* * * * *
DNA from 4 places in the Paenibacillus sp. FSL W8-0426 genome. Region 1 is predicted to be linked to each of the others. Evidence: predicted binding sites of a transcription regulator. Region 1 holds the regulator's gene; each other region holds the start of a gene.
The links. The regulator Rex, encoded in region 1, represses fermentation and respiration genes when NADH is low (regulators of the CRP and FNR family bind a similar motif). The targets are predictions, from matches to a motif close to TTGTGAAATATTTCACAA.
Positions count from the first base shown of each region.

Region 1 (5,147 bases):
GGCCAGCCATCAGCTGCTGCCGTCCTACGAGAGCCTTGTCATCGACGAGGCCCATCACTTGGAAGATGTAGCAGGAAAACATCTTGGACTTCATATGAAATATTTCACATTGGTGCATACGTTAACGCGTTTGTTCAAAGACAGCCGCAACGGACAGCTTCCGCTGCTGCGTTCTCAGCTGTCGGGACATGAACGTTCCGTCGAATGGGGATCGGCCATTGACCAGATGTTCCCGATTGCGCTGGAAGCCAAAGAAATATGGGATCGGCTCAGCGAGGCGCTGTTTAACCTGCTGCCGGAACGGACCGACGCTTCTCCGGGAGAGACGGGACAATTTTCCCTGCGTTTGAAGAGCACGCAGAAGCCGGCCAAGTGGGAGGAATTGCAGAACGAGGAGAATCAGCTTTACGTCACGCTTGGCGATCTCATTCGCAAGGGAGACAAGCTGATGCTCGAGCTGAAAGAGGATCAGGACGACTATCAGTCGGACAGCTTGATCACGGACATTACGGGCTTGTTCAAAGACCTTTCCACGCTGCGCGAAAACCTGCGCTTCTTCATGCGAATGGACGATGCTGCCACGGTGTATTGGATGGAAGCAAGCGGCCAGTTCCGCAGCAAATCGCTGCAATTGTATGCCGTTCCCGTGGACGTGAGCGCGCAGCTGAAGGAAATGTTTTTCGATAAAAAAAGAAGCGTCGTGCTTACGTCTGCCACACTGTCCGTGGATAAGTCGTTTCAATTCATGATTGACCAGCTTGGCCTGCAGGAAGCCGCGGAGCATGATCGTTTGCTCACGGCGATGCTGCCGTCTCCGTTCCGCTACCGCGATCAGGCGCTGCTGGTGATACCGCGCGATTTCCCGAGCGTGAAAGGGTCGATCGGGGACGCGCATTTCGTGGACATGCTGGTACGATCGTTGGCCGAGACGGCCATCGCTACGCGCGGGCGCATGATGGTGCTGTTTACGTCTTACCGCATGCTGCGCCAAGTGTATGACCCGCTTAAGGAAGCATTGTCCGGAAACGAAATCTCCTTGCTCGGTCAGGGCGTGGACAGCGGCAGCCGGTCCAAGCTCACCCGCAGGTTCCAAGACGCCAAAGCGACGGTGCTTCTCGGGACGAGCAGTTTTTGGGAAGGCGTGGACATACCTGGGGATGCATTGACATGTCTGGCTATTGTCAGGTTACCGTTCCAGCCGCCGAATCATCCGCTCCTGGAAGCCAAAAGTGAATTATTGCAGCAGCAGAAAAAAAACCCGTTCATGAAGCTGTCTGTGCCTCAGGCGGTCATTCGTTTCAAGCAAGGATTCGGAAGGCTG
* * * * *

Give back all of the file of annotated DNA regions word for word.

DNA from 4 places in the Paenibacillus sp. FSL W8-0426 genome. Region 1 is predicted to be linked to each of the others. Evidence: predicted binding sites of a transcription regulator. Region 1 holds the regulator's gene; each other region holds the start of a gene.
The links. The regulator Rex, encoded in region 1, represses fermentation and respiration genes when NADH is low (regulators of the CRP and FNR family bind a similar motif). The targets are predictions, from matches to a motif close to TTGTGAAATATTTCACAA.
Positions count from the first base shown of each region.

Region 1 (5,147 bases):
GGCCAGCCATCAGCTGCTGCCGTCCTACGAGAGCCTTGTCATCGACGAGGCCCATCACTTGGAAGATGTAGCAGGAAAACATCTTGGACTTCATATGAAATATTTCACATTGGTGCATACGTTAACGCGTTTGTTCAAAGACAGCCGCAACGGACAGCTTCCGCTGCTGCGTTCTCAGCTGTCGGGACATGAACGTTCCGTCGAATGGGGATCGGCCATTGACCAGATGTTCCCGATTGCGCTGGAAGCCAAAGAAATATGGGATCGGCTCAGCGAGGCGCTGTTTAACCTGCTGCCGGAACGGACCGACGCTTCTCCGGGAGAGACGGGACAATTTTCCCTGCGTTTGAAGAGCACGCAGAAGCCGGCCAAGTGGGAGGAATTGCAGAACGAGGAGAATCAGCTTTACGTCACGCTTGGCGATCTCATTCGCAAGGGAGACAAGCTGATGCTCGAGCTGAAAGAGGATCAGGACGACTATCAGTCGGACAGCTTGATCACGGACATTACGGGCTTGTTCAAAGACCTTTCCACGCTGCGCGAAAACCTGCGCTTCTTCATGCGAATGGACGATGCTGCCACGGTGTATTGGATGGAAGCAAGCGGCCAGTTCCGCAGCAAATCGCTGCAATTGTATGCCGTTCCCGTGGACGTGAGCGCGCAGCTGAAGGAAATGTTTTTCGATAAAAAAAGAAGCGTCGTGCTTACGTCTGCCACACTGTCCGTGGATAAGTCGTTTCAATTCATGATTGACCAGCTTGGCCTGCAGGAAGCCGCGGAGCATGATCGTTTGCTCACGGCGATGCTGCCGTCTCCGTTCCGCTACCGCGATCAGGCGCTGCTGGTGATACCGCGCGATTTCCCGAGCGTGAAAGGGTCGATCGGGGACGCGCATTTCGTGGACATGCTGGTACGATCGTTGGCCGAGACGGCCATCGCTACGCGCGGGCGCATGATGGTGCTGTTTACGTCTTACCGCATGCTGCGCCAAGTGTATGACCCGCTTAAGGAAGCATTGTCCGGAAACGAAATCTCCTTGCTCGGTCAGGGCGTGGACAGCGGCAGCCGGTCCAAGCTCACCCGCAGGTTCCAAGACGCCAAAGCGACGGTGCTTCTCGGGACGAGCAGTTTTTGGGAAGGCGTGGACATACCTGGGGATGCATTGACATGTCTGGCTATTGTCAGGTTACCGTTCCAGCCGCCGAATCATCCGCTCCTGGAAGCCAAAAGTGAATTATTGCAGCAGCAGAAAAAAAACCCGTTCATGAAGCTGTCTGTGCCTCAGGCGGTCATTCGTTTCAAGCAAGGATTCGGAAGGCTG